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Great Pipes in a Mad World - HCIT Lessons From Idol - Part 2

May 21, 2009
by Joe Bormel
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Great Pipes in a Mad World - Part 2

Last night was the season finale of American Idol. As we previously discussed, there are lessons for HCIT. Are there more lessons as a result of the finale?

In the spirit of continuous, life-long learning, I'd like to start the discussion and that lesson list here:

1) You don't need to finish first to be a big winner or even "the" big winner.

The top dozen finalist were all on stage performing during the finale. Several enjoyed duets in primetime with music legends.

Same for us. With the rare exception of fixed-pie economics, where in order to win, your competitor must lose, "a good performance" by anyone makes the pie bigger. In this case, the pie is the total audience captured. The best way to win is to give a great performance almost wherever you are. Whether you're the big winner is often irrelevant. And, of course, your performance improves as a result of the effort. (See Malcolm Gladwell's Outliers for more on that, with examples of computers, sports, and rock music.)

2) Musical Theater is important for all of us.

Adam Lambert has been on stage since age 10. This showed, and showed very positively. Look no futher than the simple gesture of going from sitting to standing in the middle of "Mad World." Highly impactful. All of the artists showed a distinct presence or absence of showmanship, including Kris Allen at the very end.

Same for us. Does the tone of your voice or mine matter? Of course it does, whether we're one-on-one with a superior or subordinate, client or non-business related friend. How about body posture? Do you lean forward when you listen to someone, lean back, or never considered that it makes a difference. Just like a limp handshake (thanks Gwen), these simple, physical acts with our bodies leave a powerful impression. Do you square your shoulders with the speaker during a board room meeting? More on that here in this audio podcast (Manager Tools - a rich source for mentoring.)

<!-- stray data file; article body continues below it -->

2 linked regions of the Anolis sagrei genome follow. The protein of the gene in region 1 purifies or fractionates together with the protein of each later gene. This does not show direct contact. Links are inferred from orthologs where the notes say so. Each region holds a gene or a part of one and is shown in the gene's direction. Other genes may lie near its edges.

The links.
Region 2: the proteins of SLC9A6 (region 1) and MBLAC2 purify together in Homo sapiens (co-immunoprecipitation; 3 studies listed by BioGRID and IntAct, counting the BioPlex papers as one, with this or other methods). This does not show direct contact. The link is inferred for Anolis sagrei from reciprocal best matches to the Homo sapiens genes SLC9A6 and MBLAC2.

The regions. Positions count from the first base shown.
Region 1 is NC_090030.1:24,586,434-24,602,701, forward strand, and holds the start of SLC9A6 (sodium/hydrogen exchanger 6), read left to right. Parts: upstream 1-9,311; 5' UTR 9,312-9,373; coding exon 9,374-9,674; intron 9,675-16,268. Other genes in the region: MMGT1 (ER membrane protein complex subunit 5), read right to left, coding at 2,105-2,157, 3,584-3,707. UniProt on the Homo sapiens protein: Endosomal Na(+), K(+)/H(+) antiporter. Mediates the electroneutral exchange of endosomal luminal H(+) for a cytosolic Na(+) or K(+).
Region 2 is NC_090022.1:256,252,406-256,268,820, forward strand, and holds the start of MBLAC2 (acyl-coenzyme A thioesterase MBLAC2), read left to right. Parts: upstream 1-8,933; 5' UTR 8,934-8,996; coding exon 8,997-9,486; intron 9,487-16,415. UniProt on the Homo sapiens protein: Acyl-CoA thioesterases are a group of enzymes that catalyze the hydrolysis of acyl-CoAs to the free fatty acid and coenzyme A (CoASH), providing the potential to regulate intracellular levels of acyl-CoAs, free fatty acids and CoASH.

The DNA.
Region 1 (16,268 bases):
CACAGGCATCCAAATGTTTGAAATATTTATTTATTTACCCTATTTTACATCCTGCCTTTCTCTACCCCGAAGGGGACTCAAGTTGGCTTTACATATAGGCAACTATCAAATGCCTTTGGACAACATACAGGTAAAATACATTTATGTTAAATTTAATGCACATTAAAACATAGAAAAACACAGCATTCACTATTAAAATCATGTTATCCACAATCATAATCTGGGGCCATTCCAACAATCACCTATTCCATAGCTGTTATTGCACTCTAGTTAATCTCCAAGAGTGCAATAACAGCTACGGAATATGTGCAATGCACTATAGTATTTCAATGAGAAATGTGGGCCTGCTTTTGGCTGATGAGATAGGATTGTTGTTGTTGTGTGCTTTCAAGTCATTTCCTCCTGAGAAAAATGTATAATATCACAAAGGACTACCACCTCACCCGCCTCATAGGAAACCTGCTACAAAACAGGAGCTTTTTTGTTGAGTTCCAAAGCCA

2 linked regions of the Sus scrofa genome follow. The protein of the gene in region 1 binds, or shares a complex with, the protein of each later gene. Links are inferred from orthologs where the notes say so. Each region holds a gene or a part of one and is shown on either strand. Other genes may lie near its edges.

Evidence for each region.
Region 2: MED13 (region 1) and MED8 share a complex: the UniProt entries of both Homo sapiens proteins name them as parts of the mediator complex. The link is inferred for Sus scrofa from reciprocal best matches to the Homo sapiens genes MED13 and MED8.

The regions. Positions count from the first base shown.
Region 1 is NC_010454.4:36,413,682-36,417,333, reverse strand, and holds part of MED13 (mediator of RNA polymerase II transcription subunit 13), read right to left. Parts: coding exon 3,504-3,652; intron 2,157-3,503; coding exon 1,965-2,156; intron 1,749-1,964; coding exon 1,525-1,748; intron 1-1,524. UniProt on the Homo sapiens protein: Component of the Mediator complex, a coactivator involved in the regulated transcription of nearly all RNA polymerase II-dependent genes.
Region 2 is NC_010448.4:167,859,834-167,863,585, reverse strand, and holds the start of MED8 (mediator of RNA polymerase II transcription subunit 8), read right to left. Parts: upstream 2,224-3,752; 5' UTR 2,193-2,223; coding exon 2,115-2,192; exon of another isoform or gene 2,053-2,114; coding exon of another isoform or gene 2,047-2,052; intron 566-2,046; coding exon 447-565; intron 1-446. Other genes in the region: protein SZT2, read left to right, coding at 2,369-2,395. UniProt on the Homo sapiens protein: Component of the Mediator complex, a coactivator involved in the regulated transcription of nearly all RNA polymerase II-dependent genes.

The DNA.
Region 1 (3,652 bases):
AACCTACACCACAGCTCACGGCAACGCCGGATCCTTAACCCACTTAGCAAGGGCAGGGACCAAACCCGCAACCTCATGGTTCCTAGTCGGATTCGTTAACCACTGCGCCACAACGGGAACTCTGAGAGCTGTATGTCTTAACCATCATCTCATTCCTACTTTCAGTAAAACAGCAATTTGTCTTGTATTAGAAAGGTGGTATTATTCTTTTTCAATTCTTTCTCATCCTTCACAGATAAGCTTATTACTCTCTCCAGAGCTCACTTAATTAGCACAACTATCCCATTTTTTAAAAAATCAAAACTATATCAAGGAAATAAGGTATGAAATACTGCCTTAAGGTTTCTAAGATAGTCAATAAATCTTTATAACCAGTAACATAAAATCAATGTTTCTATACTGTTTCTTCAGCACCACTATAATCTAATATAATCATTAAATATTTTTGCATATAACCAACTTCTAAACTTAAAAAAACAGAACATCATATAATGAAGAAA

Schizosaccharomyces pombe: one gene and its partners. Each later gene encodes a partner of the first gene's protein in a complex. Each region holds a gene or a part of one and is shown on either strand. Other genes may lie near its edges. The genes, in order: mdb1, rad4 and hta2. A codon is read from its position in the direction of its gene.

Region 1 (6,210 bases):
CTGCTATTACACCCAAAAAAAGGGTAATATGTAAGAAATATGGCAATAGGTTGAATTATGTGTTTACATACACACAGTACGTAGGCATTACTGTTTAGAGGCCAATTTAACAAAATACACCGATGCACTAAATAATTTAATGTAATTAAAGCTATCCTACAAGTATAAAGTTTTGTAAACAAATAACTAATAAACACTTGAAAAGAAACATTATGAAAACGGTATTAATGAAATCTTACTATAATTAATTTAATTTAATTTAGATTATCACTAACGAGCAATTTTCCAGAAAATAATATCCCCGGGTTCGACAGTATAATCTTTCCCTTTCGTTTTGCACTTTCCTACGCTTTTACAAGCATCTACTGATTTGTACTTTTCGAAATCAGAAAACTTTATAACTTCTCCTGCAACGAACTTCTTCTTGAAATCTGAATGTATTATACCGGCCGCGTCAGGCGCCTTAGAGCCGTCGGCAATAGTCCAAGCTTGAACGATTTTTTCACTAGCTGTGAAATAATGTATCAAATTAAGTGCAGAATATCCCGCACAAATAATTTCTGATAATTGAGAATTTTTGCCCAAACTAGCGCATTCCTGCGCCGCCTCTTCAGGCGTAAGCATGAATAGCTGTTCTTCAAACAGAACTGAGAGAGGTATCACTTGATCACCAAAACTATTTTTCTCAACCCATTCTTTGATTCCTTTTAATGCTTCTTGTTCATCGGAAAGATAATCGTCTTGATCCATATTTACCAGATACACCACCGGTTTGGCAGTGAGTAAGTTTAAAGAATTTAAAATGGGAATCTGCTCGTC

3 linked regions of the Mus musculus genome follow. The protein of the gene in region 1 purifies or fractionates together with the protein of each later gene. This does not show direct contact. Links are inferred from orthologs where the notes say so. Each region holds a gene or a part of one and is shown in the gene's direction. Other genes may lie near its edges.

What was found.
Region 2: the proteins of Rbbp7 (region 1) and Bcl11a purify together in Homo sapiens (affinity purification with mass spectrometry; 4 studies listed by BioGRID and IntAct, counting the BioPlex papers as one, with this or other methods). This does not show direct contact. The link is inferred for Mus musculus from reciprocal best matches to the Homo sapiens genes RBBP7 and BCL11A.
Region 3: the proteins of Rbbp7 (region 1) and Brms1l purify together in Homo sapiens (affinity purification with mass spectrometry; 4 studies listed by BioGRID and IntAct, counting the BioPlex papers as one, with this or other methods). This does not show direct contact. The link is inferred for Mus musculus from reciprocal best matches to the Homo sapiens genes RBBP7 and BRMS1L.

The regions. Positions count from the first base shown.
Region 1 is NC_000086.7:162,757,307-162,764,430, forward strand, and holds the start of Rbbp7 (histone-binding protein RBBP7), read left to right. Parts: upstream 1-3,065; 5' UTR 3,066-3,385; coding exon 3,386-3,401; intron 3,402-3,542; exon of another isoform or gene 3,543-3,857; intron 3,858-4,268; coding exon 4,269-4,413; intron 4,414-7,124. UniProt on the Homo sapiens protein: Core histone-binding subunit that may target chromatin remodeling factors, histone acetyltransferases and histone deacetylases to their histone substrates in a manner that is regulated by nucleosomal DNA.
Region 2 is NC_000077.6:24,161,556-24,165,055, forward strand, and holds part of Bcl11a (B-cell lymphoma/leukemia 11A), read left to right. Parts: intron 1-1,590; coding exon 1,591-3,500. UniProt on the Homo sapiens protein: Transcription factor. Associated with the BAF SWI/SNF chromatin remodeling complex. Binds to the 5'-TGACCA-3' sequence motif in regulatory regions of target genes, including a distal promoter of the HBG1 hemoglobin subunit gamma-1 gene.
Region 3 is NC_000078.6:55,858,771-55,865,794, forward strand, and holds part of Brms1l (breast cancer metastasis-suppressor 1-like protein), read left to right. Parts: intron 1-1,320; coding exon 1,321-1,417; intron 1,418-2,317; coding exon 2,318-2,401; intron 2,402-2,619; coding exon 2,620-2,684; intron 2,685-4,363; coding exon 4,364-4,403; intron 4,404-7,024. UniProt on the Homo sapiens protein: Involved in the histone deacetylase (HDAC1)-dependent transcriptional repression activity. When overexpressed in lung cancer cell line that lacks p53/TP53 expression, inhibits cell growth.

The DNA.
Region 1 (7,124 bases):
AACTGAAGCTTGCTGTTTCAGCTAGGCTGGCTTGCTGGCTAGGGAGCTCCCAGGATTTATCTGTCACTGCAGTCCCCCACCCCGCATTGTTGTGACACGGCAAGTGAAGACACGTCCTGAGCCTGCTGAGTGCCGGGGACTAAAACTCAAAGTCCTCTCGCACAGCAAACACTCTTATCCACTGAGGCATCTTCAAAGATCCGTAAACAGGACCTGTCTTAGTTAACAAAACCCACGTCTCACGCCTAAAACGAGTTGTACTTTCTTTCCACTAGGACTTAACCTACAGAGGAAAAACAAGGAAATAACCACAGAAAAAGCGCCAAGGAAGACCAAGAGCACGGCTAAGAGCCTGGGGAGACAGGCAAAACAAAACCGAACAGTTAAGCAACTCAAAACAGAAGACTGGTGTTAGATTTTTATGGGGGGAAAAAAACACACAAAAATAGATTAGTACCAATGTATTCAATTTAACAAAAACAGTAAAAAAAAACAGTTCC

3) The world of Web 2.0 economics is with us, although we use the terms "patient-centered" and "Health 2.0"

Look at how American Idol makes money, and compare that with consumer-facing healthcare. For Idol, it's a blend: traditional advertisers like Ford, Coke, Apple, direct micro-transaction sales through iTunes, upcoming 50-city concert tour, and probably lots of other vehicles including merchandising, product placements, etc. And I'll bet they paid very few performers more than a few thousand dollars each. They didn't have the best or latest technology or established talent. They used viral adoption.

Same for us and our organizations in the future. This may be less true for service and self-pay (often also known as no pay), but in the spirit of the direct-to-consumer healthcare world, the parallels are important to consider.

In the world of Web 2.0 commerce, monetizing services is not as simple as it might have been before Web 2.0. I've previously outlined the issues here, in Science 2.0. Web 2.0's core competencies (from O'Reilly) include 1) customer services with cost-effective scalability, 2) data, information, knowledge and wisdom resources that get richer as more people use them, 3) trusting users, and 4) lightweight development and business models.